Paul 't Hart is the programme leader for the Successful Public Governance initiative. He was awarded an ERC Advanced Grant in 2016 to set and direct the program. He is professor of public administration at Utrecht University's Department of Public Administration and Organization Sciences, an associate dean of the Netherlands School of Public Administration, and a core faculty member of the Australia New Zealand School of Government. He is an elected member of the Royal Netherlands Academy of Arts and Sciences, chairs the Netherlands Society for Public Administration (2012-2017), was co-editor (2011-2015) of Political Psychology and an editorial board member of a range of other academic journals, and is currently a member of a Dutch government committee evaluating the 20102 Police Law which instigated the biggest public sector reform in the history of the country.
Paul's interest in evaluating public policy and government performance is long-standing. In the 1990's and early 2000s he co-wrote and co-edited several books about policy fiascos and - later on governance success and failure, and he contributed extensively to closely associated bodies of knowledge about groupthink, crisis management and bureaucratic politics. During the last 15 years, his main research focus was on public leadership, including the question how leaders and leadership styles can be assessed, and how they drive or impair the achievement of successful public governance.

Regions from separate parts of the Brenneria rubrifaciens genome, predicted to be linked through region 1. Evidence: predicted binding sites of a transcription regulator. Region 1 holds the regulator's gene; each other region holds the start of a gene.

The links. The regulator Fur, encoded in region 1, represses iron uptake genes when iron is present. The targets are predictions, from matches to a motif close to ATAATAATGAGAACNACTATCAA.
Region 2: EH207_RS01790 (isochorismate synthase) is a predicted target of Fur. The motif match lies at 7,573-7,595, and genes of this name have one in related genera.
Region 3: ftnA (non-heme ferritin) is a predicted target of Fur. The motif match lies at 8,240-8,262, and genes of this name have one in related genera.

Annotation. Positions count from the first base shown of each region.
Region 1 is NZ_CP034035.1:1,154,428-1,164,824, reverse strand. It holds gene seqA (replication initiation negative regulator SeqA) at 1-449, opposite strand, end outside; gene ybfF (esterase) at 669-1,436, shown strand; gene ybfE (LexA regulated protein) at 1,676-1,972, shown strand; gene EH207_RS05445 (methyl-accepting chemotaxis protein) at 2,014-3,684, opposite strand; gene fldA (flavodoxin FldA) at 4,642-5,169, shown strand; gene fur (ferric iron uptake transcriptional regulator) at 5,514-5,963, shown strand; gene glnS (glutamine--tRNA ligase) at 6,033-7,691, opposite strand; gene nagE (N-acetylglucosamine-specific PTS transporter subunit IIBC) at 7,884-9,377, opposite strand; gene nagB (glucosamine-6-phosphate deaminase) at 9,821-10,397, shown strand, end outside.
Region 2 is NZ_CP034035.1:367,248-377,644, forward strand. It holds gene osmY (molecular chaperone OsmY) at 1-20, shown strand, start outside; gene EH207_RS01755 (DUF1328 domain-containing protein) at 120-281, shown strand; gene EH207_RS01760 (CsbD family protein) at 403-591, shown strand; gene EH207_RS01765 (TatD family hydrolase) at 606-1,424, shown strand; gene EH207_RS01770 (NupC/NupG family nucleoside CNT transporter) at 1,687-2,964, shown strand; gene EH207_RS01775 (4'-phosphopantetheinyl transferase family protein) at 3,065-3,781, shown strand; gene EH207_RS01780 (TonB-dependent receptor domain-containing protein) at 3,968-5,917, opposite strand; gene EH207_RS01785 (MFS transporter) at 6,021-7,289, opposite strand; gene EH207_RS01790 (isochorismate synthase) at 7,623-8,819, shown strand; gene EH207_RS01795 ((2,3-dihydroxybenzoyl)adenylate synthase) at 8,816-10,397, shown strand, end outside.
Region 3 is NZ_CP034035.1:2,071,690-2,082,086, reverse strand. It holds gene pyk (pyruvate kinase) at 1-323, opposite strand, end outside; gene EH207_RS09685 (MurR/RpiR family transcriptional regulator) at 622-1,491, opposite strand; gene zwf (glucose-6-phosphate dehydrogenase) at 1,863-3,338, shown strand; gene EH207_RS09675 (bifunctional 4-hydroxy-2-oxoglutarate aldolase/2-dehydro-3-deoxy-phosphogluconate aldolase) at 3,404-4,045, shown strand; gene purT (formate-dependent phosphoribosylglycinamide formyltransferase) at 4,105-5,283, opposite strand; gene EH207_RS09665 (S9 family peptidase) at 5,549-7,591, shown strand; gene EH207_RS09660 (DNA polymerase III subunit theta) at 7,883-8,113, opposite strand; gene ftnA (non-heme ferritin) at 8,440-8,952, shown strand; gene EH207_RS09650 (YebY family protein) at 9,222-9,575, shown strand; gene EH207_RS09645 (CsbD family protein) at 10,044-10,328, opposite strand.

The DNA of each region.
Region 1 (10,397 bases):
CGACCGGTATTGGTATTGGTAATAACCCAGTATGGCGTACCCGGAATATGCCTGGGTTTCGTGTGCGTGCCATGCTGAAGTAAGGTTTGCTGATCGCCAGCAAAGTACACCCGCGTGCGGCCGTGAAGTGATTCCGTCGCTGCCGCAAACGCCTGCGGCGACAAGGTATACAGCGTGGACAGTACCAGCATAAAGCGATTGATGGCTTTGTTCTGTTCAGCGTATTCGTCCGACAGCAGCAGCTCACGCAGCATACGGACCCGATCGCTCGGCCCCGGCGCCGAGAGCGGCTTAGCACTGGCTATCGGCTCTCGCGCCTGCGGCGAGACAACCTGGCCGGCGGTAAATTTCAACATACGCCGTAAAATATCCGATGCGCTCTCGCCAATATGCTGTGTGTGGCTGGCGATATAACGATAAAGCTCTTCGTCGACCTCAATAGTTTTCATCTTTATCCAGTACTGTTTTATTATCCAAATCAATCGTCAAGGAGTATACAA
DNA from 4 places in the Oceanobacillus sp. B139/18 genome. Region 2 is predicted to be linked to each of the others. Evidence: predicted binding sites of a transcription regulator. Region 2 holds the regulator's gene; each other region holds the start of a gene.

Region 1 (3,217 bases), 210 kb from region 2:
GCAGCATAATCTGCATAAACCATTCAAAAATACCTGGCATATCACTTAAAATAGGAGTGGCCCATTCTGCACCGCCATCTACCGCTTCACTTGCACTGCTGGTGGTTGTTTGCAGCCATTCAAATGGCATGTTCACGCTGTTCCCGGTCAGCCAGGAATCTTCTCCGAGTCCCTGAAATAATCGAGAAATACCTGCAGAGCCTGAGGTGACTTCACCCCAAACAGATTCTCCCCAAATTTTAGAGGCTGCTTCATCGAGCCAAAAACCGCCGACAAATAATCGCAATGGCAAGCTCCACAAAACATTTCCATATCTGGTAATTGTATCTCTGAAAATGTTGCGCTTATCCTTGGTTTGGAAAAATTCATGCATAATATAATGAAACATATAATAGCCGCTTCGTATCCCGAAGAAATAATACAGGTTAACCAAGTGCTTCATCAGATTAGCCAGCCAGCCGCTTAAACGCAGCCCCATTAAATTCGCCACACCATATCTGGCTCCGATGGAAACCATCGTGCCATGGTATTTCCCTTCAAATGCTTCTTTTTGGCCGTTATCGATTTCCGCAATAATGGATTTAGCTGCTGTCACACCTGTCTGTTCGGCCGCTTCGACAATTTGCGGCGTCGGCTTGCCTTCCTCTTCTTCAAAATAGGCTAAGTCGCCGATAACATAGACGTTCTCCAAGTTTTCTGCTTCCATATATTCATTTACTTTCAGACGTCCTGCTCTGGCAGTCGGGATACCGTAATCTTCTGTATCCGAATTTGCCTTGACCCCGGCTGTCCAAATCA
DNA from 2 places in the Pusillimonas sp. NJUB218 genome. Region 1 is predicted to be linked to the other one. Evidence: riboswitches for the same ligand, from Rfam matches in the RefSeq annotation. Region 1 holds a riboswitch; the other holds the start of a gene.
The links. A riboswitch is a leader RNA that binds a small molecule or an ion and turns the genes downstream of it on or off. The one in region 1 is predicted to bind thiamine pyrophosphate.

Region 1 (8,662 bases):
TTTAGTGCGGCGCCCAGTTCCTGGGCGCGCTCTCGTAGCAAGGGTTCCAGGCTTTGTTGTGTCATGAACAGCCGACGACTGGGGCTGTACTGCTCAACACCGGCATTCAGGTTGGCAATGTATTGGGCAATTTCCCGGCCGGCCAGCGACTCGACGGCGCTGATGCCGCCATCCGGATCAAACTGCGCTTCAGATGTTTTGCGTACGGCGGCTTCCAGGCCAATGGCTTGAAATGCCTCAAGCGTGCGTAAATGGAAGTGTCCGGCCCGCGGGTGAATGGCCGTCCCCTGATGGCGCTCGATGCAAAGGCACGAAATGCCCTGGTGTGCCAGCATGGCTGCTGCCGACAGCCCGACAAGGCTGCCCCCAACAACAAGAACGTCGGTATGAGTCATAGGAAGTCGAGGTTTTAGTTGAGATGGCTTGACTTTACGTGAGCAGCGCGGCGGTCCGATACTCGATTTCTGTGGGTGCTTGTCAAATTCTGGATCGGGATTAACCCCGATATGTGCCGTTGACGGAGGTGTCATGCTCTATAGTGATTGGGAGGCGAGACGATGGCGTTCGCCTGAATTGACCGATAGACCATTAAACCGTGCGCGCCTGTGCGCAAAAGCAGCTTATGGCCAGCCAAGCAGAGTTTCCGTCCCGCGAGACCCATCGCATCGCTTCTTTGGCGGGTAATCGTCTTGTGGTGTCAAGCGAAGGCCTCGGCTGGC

His recent publications include: The Routledge Companion to Leadership, Routledge 2017, co-edited with John Storey, Jean Hartley, Jean-Louis Denis, and David Ulrich; The Politics of Crisis Management: Public Leadership Under Pressure, Cambridge University Press 2017, co-authored with Arjen Boin, Eric Stern and Bengt Sundelius; The Leadership Capital Index: A New Perspective on Political Leadership, Oxford University Press 2017, co-edited with Mark Bennister and Benjamin Worthy; and Pivot of Power: Australian Prime Ministers and Political Leadership, 1949-2016, Melbourne University Press 2017, co-authored with Paul Strangio and James Walter.
With the SPG project, which runs from late 2016 until late 2021, Paul returns to his roots, but now with a firm commitment to looking squarely at success in public governance: how we assess it, why we rarely talk about it and investigate it systematically, and what we learn about the art and craft of governing if we actually do so.
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